This is what Saddam achieved last week at the cost of a couple of missile batteries and a clutch of radar installations. So who won the Gulf War Part Two?

IT NEED NOT have been thus. Had the UN genuinely been freed from the shackles of the Cold War once the Soviet Union began to collapse, it might have been another story. We in the West tend to regard the UN as a weak, humiliated creature - more so than ever after its pathetic performance in Croatia and Bosnia. But with perverse logic, the Arabs viewed it as a strong institution.

Forgetting America's hijacking of the UN during the Korean war, when the Soviets made the error of boycotting the vote, Arabs look to the UN as a forum for comparatively free discussion in a dark world of superpower rivalry. True, Moscow's Arab allies, a gradually dwindling band as the decades pass, would not criticise the Soviet Union. And their rhetoric at the UN was as fossilised as in the dull party congresses with which they mimicked their 'socialist' mentors.

None the less, apart from the Cold War and even if the two superpowers ensured its continued impotence, the UN was a voice for the non-aligned world, close to whose fulcrum the Arabs felt themselves to be. It provided a sense of individuality and, more important, a conviction that injustices could be publicised and deplored, in the hope that one day internationally acknowledged wrongs might be righted.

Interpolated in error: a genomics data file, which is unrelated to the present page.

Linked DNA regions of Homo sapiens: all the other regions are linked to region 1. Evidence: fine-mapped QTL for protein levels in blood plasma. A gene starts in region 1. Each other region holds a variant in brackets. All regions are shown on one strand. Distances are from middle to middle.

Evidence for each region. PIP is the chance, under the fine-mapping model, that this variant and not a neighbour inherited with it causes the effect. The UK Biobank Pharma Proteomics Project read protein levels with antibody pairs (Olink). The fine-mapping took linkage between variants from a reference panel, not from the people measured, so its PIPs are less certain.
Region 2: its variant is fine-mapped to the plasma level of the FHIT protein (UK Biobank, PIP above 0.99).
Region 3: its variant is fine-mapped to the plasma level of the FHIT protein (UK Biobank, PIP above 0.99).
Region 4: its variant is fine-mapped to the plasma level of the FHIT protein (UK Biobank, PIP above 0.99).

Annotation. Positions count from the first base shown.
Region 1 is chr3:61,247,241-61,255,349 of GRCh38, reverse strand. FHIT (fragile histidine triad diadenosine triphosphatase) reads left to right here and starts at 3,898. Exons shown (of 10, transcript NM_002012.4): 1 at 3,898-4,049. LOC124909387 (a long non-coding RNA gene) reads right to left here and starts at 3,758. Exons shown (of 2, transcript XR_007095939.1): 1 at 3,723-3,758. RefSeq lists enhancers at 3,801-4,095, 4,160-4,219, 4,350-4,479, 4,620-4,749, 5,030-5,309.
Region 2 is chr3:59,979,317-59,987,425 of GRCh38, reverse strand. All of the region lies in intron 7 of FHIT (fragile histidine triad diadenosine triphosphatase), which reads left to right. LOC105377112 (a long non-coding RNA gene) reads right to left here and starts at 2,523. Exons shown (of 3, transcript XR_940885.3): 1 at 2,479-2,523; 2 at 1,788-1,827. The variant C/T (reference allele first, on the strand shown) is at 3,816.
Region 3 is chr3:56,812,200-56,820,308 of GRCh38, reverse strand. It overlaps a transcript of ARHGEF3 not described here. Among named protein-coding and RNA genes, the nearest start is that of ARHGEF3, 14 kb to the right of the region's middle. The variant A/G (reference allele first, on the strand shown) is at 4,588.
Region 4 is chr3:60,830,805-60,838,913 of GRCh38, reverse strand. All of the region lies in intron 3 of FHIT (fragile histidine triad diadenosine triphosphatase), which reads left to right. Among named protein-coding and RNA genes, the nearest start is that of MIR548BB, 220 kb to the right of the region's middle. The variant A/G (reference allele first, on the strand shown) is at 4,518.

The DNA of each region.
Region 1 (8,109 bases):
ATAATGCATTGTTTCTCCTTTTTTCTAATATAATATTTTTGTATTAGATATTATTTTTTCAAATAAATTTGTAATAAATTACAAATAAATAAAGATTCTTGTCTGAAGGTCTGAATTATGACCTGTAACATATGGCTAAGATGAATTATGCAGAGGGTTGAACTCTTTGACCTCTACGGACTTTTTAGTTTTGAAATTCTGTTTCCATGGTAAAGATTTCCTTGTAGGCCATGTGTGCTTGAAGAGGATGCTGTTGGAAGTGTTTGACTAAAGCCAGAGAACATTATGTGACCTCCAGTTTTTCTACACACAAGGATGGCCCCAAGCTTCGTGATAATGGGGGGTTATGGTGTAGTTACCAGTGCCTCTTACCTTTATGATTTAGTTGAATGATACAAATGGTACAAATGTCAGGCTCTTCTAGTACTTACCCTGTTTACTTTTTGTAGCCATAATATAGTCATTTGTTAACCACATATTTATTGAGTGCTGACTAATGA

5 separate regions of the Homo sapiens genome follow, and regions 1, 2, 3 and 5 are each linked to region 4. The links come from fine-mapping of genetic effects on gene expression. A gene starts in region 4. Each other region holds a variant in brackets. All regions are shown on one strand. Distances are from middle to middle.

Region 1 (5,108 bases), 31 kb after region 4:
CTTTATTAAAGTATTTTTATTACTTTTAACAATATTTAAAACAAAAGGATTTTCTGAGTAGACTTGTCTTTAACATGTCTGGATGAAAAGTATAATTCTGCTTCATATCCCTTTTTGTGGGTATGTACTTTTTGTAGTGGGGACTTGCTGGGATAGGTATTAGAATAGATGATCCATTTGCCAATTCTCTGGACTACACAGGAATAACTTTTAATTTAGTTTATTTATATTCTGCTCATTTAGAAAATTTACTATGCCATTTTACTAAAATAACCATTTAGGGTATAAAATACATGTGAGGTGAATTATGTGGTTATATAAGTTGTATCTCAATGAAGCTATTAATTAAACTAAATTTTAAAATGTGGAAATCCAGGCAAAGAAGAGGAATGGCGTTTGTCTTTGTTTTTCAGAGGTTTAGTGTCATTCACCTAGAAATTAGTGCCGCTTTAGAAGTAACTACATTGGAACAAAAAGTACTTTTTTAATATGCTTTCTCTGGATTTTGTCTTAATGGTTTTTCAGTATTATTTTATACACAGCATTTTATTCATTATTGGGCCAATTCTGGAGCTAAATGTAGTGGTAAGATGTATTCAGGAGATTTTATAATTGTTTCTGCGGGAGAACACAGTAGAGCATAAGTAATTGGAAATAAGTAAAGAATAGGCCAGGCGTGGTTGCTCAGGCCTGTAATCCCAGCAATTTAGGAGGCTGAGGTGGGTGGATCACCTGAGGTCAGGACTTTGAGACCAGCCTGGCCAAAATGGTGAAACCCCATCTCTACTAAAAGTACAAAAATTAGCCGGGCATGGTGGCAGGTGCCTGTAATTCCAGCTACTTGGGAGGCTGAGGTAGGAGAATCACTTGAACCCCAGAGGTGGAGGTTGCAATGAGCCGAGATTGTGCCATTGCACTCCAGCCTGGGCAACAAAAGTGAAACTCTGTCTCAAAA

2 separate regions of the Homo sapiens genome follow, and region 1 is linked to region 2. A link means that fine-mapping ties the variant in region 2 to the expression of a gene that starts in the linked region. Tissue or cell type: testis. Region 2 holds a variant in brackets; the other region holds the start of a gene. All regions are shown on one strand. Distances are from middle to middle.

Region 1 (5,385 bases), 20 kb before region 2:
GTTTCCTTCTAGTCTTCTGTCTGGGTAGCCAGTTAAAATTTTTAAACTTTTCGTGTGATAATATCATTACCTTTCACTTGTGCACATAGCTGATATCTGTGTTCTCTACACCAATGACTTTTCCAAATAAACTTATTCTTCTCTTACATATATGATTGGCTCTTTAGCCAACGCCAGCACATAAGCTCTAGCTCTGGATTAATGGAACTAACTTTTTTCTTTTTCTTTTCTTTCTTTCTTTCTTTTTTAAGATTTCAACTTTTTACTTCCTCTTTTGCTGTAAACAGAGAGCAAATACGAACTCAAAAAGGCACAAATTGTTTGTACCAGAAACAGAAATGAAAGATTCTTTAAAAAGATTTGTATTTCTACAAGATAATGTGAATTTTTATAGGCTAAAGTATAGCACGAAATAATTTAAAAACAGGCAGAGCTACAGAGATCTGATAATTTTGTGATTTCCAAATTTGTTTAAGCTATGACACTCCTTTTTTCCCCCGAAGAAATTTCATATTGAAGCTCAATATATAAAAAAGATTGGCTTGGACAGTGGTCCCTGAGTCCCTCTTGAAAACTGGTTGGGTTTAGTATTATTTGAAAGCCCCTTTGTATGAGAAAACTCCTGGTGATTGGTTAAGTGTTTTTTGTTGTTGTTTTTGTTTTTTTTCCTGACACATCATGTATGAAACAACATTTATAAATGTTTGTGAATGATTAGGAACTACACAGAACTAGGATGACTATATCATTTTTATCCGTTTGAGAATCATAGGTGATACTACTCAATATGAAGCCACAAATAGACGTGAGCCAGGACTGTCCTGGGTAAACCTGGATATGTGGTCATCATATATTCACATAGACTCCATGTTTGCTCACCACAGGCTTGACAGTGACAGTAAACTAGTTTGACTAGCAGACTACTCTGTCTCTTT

Sometimes the resolutions were woolly and sometimes, in the General Assembly, as silly as they were anti-Jewish. Declaring that Zionism was racism was offensive to every Western country. Israel was not Nazi Germany. But those Security Council resolutions on the Middle East did become the starting-point of any discussion on the Arab-Israeli conflict. Indeed, Mr Bush's letter of invitation to the now-stalled peace talks based its content on UN resolutions.

Once the Cold War ended, the real test of the UN began. And at once, it was co-opted by the West. In 1990, after Iraq's invasion of Kuwait, 'the West' included many Muslim states; which is why, although no UN flag could be seen in the Gulf, the Egyptians and Syrians, the Pakistanis and Bangladeshis, the Moroccans and Turks, even the Afghan rebels, lent either forces or territory to the allies.